Studies of residual effects of fertilizer N were undertaken in Nebraska and reported by Olson et al (1964). Their results are shown in Figure 8, and reveal increasing residual effects from increasing rates of applied N. Even more striking, however, was the greater residual effect from sidedressed N compared to earlier times of application. There was little yield response to N additions above 40 pounds per acre on these irrigated soils in the year of application due to high initial levels of soil N. There was considerable residual effect from the higher rates in the second year, especially where N was sidedressed. Utilization efficiencies ranged from 20 to 50 percent over the two years with the sidedressed N being most efficient at all rates of application. Olson et al (1964) point out that any residual N in the year of treatment would have equal opportunity for stable combination in the soil by the year after treatment regardless of application time so that the differences in residual effectiveness of applied N reflect losses that had occurred.
160 LBS. N
SO
40 2ND YEAR RESPONSE
I ST YEAR RESPONSE
F- FALL ........
S -SPRING
SD-SUM MER
30 SIDEORESS
80 LOS. N
S.SO
. .............
40 OS. N F...
- F
Figure 8. Mean two year response of corn to one application of fertilizer N on two irrigated soils in Nebraska. (Olson et all 1964)
White and Pesek (1959) in Iowa soils showed that significant quantities of residual N may be found after the growing of a corn corp. In their experiments the residual N was found chiefly as nitrate and was located in the 6 to 21 inch layer. Little residual ammonium N was found and the effects of residual N on nitrifiable forms of N was negligible.
FATE OF UNUTILIZED NITROGEN
The data presented reveal that from 20 to 90 percent of the N applied to corn was not utilized by the crop to which it was applied. Variable amounts of this N may be




204
recovered by subsequent crops. Both the data of White and Pesek ( 1959) and that of Olson et al (1964) show that while residual effects of N are significant in some situations, still some 50 percent or more of the applied N was not recovered in the crops grown and thus, remained unaccounted for.
A possible fate of the applied N is immobilization into the organic fraction of the soil. An evaluation of the data indicates, however, that this is not a likely fate for any significant portion of the unutilized N. White and Pesek (1959) were unable to show residual effects to other than the nitrate form. Likewise, in the data reported for the Williamson silt loam from New York (Table 8), incubation tests showed no difference in inorganic N mineralized as a result of previous N application. Bouldin and Lathwell (1968), on a long term rotation experiment on Honeoye silt loam, were unable to show any increase in the organic N content of this soil as a result of inorganic fertilizer N application. They concluded that the N was lost from the soil system and therefore not immobilized. From these results it seems unlikely that substantial net immobilization of inorganic fertilizer N occurs.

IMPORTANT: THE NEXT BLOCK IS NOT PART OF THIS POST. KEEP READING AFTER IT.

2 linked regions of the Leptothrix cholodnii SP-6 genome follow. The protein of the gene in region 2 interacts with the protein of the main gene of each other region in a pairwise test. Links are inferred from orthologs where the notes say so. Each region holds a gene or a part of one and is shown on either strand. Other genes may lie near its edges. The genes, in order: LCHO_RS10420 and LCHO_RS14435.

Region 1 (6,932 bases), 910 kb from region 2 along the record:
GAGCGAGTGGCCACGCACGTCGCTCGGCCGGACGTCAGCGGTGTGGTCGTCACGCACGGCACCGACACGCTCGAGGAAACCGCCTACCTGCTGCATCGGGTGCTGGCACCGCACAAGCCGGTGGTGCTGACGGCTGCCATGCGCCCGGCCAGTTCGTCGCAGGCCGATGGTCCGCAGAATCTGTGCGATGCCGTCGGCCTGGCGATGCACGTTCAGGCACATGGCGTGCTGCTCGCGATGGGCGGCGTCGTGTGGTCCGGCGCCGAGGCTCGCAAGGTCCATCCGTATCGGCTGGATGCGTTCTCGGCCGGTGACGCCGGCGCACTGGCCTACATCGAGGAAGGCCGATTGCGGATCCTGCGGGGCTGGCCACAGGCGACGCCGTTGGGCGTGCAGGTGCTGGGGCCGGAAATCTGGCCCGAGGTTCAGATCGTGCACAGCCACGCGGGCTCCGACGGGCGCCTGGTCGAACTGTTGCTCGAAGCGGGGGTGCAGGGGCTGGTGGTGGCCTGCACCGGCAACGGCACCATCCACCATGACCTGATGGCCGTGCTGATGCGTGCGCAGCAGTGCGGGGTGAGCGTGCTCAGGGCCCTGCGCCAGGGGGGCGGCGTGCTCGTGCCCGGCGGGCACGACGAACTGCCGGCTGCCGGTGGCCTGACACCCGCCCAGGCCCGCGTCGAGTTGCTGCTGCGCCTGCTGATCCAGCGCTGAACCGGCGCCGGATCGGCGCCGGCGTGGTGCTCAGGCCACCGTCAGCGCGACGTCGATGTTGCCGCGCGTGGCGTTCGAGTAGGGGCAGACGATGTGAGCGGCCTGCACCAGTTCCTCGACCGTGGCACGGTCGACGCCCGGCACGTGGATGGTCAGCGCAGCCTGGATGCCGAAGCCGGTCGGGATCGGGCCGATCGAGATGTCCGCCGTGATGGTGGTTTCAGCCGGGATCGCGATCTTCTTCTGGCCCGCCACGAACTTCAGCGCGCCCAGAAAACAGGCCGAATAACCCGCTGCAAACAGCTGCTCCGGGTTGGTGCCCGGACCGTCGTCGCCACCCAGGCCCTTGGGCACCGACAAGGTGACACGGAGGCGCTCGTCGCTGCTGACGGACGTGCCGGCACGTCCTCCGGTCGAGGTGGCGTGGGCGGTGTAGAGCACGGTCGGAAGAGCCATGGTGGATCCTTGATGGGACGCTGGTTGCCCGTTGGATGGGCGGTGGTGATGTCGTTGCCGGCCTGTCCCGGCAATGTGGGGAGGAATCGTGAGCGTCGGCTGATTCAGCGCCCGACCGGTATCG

Regardless of the form of inorganic N applied to soils, the evidence indicates that it is converted rapidly to nitrate under most conditions (Lathwell and Peech, 1964). Nitrate being an anion does not react with the soil and, thus, is not retained by the soil. It, therefore, moves through the soil profile in the percolation water and can ultimately reach the ground water. Johnston et al (1965) in California found the N content of tile drainage effluent from fertilized irrigated soils to range from 1.8 to 62.4 ppmn and the quantity found was correlated with that applied to the soils. Most of the N lost in the drainage water was found to be nitrate in their studies. Their figures showed that as much as 70 percent of an application of 240 pounds of N per acre could be lost in the tile drain effluent.
Zwerman et al (1969) found that the tile drain effluent from a recently heavily fertilized Honeoye silt loam could contain as high as 140 ppmn N as nitrate following a heavy rain. Their figures also indicate that large quantities of N can be lost in the drainage water resulting from natural rain fall.
The classical lysimeter experiments of Bizzell and Lyon (1927) showed on cropped soils losses of N in the range of 6 to 8 pounds per acre per year in the percolate, while on bare soils they found losses ranging from 4,0 to 70 pounds per acre. These soils, however, had received relatively little N fertilizer compared to present day practices.